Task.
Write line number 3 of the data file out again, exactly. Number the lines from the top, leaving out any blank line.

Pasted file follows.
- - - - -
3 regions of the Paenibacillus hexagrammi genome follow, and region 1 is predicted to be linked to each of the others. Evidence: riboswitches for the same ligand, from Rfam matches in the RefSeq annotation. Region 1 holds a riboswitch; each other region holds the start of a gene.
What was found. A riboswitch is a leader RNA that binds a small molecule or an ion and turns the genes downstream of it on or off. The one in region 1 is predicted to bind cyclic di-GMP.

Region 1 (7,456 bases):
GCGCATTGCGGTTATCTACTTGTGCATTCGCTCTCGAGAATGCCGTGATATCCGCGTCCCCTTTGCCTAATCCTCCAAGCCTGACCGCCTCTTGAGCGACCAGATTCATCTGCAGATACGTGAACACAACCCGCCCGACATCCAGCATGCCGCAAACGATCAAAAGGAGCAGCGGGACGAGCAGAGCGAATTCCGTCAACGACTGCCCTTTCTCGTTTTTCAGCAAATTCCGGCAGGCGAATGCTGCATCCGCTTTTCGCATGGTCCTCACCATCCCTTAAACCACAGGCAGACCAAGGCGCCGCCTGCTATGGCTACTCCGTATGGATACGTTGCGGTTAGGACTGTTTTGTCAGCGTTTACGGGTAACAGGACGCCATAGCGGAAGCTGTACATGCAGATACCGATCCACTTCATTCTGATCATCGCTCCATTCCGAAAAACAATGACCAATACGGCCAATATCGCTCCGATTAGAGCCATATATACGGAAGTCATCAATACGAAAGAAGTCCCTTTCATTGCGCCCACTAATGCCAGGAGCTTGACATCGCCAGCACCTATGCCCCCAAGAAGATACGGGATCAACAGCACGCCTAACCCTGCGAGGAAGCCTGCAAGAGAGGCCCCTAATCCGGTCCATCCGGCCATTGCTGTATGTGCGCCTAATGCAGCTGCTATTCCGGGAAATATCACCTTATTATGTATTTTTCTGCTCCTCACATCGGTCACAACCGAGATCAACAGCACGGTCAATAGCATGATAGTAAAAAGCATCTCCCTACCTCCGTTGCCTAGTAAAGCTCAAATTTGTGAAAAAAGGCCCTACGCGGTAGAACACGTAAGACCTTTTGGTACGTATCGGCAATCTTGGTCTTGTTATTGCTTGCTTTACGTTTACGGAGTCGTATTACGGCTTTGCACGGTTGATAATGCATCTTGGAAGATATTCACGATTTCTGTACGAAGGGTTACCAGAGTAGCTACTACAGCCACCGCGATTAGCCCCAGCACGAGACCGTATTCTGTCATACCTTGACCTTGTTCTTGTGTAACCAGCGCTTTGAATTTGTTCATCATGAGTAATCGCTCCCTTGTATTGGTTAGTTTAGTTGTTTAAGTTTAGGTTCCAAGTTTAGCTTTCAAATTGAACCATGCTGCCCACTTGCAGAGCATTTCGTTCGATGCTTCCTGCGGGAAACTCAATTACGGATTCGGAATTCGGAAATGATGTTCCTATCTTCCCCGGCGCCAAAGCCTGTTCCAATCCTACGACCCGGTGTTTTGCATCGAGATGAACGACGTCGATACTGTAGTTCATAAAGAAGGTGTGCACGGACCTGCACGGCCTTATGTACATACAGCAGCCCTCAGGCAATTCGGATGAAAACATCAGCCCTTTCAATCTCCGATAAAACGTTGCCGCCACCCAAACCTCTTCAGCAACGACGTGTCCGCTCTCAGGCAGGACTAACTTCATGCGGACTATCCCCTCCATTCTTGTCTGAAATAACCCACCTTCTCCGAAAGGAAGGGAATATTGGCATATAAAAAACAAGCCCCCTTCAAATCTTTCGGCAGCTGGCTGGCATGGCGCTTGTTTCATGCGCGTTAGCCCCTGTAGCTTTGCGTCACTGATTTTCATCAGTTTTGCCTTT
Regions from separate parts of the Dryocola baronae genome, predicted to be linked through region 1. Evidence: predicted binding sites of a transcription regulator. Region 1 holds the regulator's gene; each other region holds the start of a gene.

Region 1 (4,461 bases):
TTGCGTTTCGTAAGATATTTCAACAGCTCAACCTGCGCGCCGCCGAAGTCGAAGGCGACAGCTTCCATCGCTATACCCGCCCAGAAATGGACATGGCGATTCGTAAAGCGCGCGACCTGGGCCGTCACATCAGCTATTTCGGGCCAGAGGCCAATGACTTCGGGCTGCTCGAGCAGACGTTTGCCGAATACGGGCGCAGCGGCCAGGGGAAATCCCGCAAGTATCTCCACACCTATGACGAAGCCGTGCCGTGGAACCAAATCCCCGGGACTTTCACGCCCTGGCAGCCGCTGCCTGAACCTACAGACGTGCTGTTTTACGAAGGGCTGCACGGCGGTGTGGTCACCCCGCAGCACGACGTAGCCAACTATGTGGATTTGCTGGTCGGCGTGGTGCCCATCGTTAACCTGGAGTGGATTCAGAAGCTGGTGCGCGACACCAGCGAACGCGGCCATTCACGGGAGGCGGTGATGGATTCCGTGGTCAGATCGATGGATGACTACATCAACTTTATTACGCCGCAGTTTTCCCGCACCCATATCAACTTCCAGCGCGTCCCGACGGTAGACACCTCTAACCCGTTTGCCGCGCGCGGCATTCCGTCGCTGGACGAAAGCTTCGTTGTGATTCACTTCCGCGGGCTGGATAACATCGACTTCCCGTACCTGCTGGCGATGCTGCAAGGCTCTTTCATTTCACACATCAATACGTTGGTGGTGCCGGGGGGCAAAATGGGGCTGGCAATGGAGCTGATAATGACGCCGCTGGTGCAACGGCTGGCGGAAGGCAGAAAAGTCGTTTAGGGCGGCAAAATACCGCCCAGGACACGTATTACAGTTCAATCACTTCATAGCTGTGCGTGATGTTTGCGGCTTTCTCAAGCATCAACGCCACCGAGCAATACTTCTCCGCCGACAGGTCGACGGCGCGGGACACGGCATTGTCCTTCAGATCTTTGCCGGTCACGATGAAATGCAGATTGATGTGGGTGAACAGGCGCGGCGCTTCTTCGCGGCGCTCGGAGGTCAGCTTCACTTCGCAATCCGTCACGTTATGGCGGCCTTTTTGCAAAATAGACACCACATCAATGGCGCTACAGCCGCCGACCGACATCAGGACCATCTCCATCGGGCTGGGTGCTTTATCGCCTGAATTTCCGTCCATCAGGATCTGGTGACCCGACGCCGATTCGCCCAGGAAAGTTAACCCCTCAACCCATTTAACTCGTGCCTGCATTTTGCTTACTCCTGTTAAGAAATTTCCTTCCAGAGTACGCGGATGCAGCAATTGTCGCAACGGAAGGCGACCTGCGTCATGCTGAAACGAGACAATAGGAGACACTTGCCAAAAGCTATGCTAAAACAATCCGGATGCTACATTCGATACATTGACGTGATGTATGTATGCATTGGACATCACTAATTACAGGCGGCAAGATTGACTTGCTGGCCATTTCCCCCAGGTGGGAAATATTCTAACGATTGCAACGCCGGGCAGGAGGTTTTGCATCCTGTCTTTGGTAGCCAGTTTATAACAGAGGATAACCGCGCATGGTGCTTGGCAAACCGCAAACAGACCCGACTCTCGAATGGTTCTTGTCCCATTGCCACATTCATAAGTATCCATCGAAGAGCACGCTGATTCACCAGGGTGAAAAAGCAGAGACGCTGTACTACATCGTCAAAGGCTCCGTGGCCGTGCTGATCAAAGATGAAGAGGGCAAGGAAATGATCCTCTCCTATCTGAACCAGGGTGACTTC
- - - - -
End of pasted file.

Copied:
Region 1 (7,456 bases):